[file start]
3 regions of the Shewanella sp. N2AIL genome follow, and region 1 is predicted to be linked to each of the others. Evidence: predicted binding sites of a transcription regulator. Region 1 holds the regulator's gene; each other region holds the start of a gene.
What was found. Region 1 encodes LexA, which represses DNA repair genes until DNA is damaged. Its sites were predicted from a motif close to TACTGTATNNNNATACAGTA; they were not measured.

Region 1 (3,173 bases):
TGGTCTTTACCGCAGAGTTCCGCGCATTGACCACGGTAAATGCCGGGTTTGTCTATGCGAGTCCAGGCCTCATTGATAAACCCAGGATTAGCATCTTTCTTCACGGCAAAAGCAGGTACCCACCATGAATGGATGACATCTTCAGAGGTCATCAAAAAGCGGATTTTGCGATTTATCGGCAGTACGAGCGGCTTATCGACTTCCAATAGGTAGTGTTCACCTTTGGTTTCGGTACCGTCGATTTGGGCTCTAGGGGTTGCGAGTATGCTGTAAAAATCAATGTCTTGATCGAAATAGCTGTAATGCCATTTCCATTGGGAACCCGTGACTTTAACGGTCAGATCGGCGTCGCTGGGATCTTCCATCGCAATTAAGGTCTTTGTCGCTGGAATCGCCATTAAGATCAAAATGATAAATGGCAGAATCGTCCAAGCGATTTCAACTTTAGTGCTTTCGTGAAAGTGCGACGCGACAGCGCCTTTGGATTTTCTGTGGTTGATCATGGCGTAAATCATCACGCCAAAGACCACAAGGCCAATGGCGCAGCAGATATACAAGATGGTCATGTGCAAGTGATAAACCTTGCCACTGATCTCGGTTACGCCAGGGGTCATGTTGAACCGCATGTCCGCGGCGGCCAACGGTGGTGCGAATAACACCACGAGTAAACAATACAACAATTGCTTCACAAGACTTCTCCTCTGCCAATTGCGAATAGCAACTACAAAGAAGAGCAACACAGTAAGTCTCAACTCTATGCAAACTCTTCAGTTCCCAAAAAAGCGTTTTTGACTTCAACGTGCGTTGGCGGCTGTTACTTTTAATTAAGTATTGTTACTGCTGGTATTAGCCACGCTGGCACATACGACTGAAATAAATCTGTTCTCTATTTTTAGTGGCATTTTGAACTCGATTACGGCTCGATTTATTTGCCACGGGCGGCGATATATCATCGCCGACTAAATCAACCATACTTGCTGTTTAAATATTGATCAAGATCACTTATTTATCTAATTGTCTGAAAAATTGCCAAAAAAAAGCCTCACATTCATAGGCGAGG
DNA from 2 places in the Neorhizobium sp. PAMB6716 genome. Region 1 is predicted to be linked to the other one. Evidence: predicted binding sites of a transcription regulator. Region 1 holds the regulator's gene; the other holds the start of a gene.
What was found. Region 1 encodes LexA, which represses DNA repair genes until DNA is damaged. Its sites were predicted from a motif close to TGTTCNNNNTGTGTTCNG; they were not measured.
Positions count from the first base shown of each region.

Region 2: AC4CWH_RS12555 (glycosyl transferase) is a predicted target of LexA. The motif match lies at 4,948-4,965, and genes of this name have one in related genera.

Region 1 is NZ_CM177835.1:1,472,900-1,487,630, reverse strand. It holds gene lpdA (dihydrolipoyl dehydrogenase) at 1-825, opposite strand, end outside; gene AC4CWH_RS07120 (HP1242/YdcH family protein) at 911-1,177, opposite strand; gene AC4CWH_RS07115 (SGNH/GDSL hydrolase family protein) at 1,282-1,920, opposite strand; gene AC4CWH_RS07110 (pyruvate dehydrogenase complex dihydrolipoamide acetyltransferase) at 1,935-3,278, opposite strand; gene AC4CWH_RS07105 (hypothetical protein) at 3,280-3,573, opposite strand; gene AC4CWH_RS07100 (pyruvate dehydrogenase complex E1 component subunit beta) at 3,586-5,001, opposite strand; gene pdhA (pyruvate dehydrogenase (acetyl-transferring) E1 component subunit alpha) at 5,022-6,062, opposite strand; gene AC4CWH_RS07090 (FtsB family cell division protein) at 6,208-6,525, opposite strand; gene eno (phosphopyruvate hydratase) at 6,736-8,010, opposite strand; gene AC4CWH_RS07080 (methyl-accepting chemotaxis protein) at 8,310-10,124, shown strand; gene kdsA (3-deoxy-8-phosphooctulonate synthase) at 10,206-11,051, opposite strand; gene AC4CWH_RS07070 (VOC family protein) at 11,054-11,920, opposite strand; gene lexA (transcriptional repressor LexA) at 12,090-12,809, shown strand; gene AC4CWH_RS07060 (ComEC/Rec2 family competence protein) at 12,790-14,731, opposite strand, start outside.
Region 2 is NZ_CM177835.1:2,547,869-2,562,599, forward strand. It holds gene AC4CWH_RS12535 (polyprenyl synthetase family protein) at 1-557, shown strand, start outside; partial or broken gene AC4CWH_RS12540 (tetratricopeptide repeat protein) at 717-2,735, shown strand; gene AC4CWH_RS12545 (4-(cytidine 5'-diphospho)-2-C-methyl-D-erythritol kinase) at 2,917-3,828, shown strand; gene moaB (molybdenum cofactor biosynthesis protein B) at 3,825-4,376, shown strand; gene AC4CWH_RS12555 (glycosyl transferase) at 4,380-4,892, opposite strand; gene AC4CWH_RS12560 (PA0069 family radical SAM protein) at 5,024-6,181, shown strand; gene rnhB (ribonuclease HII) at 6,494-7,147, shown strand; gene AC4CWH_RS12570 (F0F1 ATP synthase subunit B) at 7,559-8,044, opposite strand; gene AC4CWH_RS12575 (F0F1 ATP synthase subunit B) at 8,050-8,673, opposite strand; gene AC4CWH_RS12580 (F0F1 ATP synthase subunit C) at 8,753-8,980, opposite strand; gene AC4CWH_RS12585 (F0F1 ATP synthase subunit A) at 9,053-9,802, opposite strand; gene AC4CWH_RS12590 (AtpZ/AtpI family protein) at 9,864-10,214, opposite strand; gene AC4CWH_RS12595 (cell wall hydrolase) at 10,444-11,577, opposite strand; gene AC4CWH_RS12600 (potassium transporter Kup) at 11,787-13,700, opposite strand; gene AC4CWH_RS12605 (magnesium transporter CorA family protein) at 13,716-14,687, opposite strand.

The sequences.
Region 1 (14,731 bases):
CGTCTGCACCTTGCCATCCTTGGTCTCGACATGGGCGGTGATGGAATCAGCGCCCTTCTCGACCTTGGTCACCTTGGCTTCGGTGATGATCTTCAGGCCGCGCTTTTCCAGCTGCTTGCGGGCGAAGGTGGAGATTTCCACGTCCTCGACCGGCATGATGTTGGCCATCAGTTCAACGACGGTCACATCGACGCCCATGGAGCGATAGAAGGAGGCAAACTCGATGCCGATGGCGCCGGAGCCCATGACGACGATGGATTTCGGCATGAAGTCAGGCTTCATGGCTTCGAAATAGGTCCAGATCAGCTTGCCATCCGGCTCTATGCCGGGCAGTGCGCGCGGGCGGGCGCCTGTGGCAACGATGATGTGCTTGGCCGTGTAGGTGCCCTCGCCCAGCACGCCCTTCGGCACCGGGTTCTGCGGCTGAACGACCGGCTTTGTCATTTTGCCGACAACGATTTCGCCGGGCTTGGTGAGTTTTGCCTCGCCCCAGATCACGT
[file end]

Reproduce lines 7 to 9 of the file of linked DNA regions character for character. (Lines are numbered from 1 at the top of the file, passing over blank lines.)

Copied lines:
Positions count from the first base shown of each region.

Region 2: AC4CWH_RS12555 (glycosyl transferase) is a predicted target of LexA. The motif match lies at 4,948-4,965, and genes of this name have one in related genera.

Region 1 is NZ_CM177835.1:1,472,900-1,487,630, reverse strand. It holds gene lpdA (dihydrolipoyl dehydrogenase) at 1-825, opposite strand, end outside; gene AC4CWH_RS07120 (HP1242/YdcH family protein) at 911-1,177, opposite strand; gene AC4CWH_RS07115 (SGNH/GDSL hydrolase family protein) at 1,282-1,920, opposite strand; gene AC4CWH_RS07110 (pyruvate dehydrogenase complex dihydrolipoamide acetyltransferase) at 1,935-3,278, opposite strand; gene AC4CWH_RS07105 (hypothetical protein) at 3,280-3,573, opposite strand; gene AC4CWH_RS07100 (pyruvate dehydrogenase complex E1 component subunit beta) at 3,586-5,001, opposite strand; gene pdhA (pyruvate dehydrogenase (acetyl-transferring) E1 component subunit alpha) at 5,022-6,062, opposite strand; gene AC4CWH_RS07090 (FtsB family cell division protein) at 6,208-6,525, opposite strand; gene eno (phosphopyruvate hydratase) at 6,736-8,010, opposite strand; gene AC4CWH_RS07080 (methyl-accepting chemotaxis protein) at 8,310-10,124, shown strand; gene kdsA (3-deoxy-8-phosphooctulonate synthase) at 10,206-11,051, opposite strand; gene AC4CWH_RS07070 (VOC family protein) at 11,054-11,920, opposite strand; gene lexA (transcriptional repressor LexA) at 12,090-12,809, shown strand; gene AC4CWH_RS07060 (ComEC/Rec2 family competence protein) at 12,790-14,731, opposite strand, start outside.